Car Insurance Fraud Overview: Types and Consequences

Car or auto insurance protects the vehicle when it gets into an accident. In recent years, we have heard cases of car insurance fraud pointing to the fact that some vehicle owners are making inappropriate claims.

But what is a car insurance fraud and why is it tagged a “fraud” in the first instance? In this article, you will discover what car insurance fraud definition is and how to avoid it.

What is Car Insurance Fraud?

To put it simply, car insurance fraud is when someone lies to receive an insurance payout on a vehicle. The person is the policyholder, who in most cases, doubles as the owner of the car.

By lying, the policyholder makes the insurance company believe that the vehicle is due for a claim when it is not.

Car Insurance Fraud Examples

Some examples of car insurance fraud will help you understand how grave this is and why it must be avoided.

First, a policyholder lies that the car got into an accident just to receive the increased payout on the claim.

Second, a policyholder is in a fix on how to pay the car loan. At the same time, the vehicle is accidented and needs to be fixed. Let’s assume that the cost of repairing it is $5,000 but the outstanding car loan is $4,000. The policyholder may decide to get rid of the car by faking a theft so that the insurance company can help pay off the auto loan.

Take scenario three to be a policyholder who allowed someone else to drive his car. In the process, the new driver got into an accident. Instead of telling the story as it happened, the policyholder decided to “take responsibility” and say he was the one driving.

Faking an address also passes for car insurance fraud. In this case, the policyholder gives a different address from where the car is parked. The reason for doing so is mostly to avoid paying higher car insurance rates, as the area or location determines that.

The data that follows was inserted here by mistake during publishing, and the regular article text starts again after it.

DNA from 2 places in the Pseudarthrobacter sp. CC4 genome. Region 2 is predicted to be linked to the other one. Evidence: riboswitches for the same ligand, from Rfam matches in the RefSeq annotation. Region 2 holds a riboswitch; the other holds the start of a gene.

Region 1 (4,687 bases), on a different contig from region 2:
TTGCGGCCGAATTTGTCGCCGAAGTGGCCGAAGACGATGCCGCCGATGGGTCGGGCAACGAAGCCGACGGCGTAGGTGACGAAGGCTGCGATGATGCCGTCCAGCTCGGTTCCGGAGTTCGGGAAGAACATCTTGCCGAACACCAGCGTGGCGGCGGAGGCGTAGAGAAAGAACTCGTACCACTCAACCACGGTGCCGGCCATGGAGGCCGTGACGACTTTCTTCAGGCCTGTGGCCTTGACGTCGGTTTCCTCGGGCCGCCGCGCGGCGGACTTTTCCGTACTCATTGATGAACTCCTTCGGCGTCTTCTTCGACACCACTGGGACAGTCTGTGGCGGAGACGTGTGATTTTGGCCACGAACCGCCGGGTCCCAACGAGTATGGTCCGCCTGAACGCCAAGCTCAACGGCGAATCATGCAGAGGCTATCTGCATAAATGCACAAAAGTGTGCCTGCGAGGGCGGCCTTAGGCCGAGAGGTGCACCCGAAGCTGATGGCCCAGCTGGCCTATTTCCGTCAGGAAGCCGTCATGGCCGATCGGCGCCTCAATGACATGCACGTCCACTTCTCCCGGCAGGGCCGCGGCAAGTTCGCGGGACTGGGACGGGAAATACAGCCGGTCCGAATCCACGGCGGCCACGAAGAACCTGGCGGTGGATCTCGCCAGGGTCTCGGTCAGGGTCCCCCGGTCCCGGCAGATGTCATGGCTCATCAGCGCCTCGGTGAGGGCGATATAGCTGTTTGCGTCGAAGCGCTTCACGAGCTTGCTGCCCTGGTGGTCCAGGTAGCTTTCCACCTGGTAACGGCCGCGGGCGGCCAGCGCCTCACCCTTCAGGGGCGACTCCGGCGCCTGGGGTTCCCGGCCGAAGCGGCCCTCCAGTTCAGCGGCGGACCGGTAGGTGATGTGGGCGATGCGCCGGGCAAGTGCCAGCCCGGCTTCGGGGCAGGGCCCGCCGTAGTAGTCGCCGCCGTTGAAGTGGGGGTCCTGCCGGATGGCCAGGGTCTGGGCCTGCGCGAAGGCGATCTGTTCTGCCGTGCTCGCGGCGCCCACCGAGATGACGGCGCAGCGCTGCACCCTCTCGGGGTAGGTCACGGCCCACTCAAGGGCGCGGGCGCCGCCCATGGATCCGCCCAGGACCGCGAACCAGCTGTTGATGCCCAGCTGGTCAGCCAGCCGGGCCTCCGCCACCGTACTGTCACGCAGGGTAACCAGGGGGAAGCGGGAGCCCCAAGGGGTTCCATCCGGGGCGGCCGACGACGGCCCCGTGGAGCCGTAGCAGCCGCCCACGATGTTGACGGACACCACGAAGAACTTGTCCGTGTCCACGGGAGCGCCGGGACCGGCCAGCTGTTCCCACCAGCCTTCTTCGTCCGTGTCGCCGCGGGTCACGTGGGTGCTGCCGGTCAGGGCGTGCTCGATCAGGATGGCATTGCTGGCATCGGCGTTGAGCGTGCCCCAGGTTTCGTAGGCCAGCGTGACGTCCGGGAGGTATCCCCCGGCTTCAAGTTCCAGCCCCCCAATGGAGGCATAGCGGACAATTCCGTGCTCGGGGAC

There are also car insurance fraud examples of vehicle owners who make multiple claims for one accident.

There are many other car insurance fraud examples, including policyholders who had an accidented car before purchasing the policy.

What are the Common Types of Car Insurance Fraud?

Want to find out the types of car insurance fraud? Below are some of them:

1.    Hard Auto Insurance Fraud

This type of car insurance fraud refers to a policyholder making premeditated attempts to receive a higher payout. It happens when the policyholder:

  • Liaises with someone to steal, vandalize or sell his car so he could make an auto insurance claim.
  • Faking an accident and planting someone to be a witness of the same.

2.    Soft Auto Insurance Fraud

As the name suggests, this type of car insurance fraud is “soft” because its consequences aren’t as severe as the former.

Soft car insurance fraud typically has to do with a policyholder’s exaggeration of a claim. Examples of the claim include:

  • Inflating the value or cost of the damaged item in your vehicle.
  • Lying about the location where the vehicle is parked. That way, the policyholder makes the insurance company believe that the car is parked in an area that is “safe” when it is not.